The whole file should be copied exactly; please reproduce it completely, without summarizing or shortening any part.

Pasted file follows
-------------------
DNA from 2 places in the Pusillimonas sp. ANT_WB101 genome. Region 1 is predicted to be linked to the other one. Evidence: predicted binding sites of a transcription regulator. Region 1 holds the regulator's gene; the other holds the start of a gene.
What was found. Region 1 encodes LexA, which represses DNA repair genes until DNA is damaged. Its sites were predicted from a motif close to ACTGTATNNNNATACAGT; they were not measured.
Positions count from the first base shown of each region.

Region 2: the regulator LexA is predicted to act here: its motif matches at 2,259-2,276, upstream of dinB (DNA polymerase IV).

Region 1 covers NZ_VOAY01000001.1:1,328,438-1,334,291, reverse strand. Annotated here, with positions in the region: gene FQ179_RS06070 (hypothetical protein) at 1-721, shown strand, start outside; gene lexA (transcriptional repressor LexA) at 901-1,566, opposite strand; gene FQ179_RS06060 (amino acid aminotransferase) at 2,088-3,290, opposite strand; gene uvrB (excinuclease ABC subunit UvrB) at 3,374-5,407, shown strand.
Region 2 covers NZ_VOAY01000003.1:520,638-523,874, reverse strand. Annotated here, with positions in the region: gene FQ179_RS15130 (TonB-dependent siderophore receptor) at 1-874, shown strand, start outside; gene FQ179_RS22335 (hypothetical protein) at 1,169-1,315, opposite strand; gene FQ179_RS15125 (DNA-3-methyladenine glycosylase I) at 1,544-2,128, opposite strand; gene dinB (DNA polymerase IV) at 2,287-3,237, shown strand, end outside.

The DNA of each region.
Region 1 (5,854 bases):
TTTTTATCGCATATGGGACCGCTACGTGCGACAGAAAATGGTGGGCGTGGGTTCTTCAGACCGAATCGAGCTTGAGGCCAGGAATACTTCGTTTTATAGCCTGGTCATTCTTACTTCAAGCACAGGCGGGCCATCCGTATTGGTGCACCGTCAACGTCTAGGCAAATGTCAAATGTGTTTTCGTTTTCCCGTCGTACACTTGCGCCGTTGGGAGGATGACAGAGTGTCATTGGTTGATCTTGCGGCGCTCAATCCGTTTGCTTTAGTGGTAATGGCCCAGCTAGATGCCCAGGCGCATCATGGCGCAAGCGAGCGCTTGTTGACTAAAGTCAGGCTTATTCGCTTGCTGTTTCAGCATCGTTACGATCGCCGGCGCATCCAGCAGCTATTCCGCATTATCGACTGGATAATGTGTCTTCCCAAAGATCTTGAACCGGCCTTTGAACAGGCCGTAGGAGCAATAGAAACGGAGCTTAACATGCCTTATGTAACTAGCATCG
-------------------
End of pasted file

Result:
DNA from 2 places in the Pusillimonas sp. ANT_WB101 genome. Region 1 is predicted to be linked to the other one. Evidence: predicted binding sites of a transcription regulator. Region 1 holds the regulator's gene; the other holds the start of a gene.
What was found. Region 1 encodes LexA, which represses DNA repair genes until DNA is damaged. Its sites were predicted from a motif close to ACTGTATNNNNATACAGT; they were not measured.
Positions count from the first base shown of each region.

Region 2: the regulator LexA is predicted to act here: its motif matches at 2,259-2,276, upstream of dinB (DNA polymerase IV).

Region 1 covers NZ_VOAY01000001.1:1,328,438-1,334,291, reverse strand. Annotated here, with positions in the region: gene FQ179_RS06070 (hypothetical protein) at 1-721, shown strand, start outside; gene lexA (transcriptional repressor LexA) at 901-1,566, opposite strand; gene FQ179_RS06060 (amino acid aminotransferase) at 2,088-3,290, opposite strand; gene uvrB (excinuclease ABC subunit UvrB) at 3,374-5,407, shown strand.
Region 2 covers NZ_VOAY01000003.1:520,638-523,874, reverse strand. Annotated here, with positions in the region: gene FQ179_RS15130 (TonB-dependent siderophore receptor) at 1-874, shown strand, start outside; gene FQ179_RS22335 (hypothetical protein) at 1,169-1,315, opposite strand; gene FQ179_RS15125 (DNA-3-methyladenine glycosylase I) at 1,544-2,128, opposite strand; gene dinB (DNA polymerase IV) at 2,287-3,237, shown strand, end outside.

The DNA of each region.
Region 1 (5,854 bases):
TTTTTATCGCATATGGGACCGCTACGTGCGACAGAAAATGGTGGGCGTGGGTTCTTCAGACCGAATCGAGCTTGAGGCCAGGAATACTTCGTTTTATAGCCTGGTCATTCTTACTTCAAGCACAGGCGGGCCATCCGTATTGGTGCACCGTCAACGTCTAGGCAAATGTCAAATGTGTTTTCGTTTTCCCGTCGTACACTTGCGCCGTTGGGAGGATGACAGAGTGTCATTGGTTGATCTTGCGGCGCTCAATCCGTTTGCTTTAGTGGTAATGGCCCAGCTAGATGCCCAGGCGCATCATGGCGCAAGCGAGCGCTTGTTGACTAAAGTCAGGCTTATTCGCTTGCTGTTTCAGCATCGTTACGATCGCCGGCGCATCCAGCAGCTATTCCGCATTATCGACTGGATAATGTGTCTTCCCAAAGATCTTGAACCGGCCTTTGAACAGGCCGTAGGAGCAATAGAAACGGAGCTTAACATGCCTTATGTAACTAGCATCG